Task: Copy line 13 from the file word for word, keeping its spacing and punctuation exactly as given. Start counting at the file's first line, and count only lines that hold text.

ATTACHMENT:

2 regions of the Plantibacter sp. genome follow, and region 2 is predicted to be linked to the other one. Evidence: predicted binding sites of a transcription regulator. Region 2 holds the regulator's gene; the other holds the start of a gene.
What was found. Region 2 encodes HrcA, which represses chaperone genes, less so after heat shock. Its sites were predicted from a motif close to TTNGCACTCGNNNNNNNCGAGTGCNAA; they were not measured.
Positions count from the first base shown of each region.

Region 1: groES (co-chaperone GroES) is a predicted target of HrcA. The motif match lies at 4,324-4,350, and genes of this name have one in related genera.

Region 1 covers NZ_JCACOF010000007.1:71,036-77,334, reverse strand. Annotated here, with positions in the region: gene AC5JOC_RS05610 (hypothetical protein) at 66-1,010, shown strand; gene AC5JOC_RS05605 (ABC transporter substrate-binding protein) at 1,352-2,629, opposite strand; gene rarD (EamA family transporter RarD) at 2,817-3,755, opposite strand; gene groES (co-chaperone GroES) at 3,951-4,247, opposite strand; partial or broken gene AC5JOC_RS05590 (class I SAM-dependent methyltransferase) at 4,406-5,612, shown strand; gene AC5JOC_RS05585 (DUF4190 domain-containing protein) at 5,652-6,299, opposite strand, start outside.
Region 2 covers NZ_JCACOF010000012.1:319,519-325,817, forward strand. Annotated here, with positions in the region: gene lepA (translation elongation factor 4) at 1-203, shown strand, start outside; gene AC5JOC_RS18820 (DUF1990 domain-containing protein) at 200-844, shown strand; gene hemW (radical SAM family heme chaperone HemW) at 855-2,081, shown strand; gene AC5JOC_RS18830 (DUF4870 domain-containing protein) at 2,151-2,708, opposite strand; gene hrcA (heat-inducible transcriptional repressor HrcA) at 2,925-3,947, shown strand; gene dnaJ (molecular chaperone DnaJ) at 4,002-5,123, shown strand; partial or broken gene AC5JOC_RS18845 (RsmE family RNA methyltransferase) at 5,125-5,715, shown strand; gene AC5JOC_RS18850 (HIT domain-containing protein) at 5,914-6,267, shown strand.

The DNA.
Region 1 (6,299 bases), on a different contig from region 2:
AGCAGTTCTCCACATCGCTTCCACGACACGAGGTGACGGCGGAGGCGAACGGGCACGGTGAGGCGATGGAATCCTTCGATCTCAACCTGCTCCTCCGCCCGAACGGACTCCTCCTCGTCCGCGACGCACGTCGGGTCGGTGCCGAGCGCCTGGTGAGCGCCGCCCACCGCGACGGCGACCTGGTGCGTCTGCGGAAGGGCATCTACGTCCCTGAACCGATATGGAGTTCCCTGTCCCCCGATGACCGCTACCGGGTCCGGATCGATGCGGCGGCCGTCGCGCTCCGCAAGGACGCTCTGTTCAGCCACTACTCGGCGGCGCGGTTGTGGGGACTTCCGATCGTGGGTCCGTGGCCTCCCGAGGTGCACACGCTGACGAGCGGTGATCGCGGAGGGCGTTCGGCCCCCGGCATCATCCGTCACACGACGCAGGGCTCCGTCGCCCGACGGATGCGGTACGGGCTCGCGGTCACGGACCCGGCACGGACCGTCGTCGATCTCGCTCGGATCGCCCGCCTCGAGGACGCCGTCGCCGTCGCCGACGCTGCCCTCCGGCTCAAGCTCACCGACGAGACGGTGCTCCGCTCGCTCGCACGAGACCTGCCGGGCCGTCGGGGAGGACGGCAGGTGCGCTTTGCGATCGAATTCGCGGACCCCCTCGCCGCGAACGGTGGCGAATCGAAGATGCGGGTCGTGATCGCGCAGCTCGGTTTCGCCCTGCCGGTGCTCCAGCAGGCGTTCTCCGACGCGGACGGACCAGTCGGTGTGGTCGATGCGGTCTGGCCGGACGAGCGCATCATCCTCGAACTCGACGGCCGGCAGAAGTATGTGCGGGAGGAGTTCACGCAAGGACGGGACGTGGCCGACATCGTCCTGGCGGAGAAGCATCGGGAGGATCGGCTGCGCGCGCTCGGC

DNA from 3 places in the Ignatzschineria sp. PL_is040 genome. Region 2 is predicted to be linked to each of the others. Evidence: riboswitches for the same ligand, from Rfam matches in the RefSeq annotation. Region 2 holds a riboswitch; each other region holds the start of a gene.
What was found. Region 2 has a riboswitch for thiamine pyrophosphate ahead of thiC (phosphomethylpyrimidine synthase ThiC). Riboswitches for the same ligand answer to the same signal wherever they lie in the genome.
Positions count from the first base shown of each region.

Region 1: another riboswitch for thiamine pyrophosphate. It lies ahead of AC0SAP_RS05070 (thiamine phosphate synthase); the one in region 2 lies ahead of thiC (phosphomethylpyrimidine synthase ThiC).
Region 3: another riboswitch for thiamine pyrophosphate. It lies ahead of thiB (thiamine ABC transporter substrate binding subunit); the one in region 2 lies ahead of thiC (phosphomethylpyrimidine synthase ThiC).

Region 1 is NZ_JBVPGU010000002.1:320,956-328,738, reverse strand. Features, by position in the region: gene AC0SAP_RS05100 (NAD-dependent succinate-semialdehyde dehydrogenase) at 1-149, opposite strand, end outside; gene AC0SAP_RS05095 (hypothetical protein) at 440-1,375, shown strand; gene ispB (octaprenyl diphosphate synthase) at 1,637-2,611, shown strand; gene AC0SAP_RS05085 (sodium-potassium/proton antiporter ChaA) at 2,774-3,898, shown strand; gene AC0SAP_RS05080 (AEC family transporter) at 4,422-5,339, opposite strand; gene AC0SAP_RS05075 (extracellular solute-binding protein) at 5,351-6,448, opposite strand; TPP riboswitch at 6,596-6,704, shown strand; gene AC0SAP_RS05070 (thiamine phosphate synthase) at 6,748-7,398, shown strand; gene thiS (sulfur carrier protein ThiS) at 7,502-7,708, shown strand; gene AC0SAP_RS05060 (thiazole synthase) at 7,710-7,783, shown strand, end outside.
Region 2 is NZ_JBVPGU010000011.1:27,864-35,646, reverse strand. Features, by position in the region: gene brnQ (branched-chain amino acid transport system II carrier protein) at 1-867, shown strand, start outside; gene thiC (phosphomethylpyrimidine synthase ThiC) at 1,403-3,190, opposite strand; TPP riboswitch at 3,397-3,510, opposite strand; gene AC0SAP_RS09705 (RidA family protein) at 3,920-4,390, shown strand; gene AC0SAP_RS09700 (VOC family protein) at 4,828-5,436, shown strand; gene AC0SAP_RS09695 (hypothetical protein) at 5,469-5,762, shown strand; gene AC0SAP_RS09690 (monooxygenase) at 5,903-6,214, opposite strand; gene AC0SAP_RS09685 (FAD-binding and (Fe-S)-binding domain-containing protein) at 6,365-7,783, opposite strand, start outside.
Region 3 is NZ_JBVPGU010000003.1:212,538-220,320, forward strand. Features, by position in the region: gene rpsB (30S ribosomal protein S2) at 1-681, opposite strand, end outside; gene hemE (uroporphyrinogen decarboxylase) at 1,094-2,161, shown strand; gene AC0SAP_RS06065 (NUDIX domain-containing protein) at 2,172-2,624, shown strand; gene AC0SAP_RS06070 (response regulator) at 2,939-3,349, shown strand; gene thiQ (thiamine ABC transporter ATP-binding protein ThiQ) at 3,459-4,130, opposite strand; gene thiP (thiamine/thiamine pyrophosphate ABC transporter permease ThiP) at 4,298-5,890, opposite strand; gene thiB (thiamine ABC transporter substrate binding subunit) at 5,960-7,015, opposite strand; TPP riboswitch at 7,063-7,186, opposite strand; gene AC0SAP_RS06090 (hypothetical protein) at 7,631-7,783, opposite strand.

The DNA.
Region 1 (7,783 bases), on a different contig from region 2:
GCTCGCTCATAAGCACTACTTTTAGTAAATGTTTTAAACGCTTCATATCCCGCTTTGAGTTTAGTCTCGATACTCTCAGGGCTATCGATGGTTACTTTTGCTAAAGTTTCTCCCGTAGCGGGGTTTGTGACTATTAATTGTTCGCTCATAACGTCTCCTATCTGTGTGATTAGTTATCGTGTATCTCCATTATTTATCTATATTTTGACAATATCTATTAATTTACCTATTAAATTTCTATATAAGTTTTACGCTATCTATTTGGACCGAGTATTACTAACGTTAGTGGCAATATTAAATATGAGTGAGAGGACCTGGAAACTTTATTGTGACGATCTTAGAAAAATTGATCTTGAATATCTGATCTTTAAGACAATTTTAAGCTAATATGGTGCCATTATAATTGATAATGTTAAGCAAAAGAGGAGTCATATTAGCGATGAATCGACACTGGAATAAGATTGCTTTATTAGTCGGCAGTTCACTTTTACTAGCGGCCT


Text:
Region 1: another riboswitch for thiamine pyrophosphate. It lies ahead of AC0SAP_RS05070 (thiamine phosphate synthase); the one in region 2 lies ahead of thiC (phosphomethylpyrimidine synthase ThiC).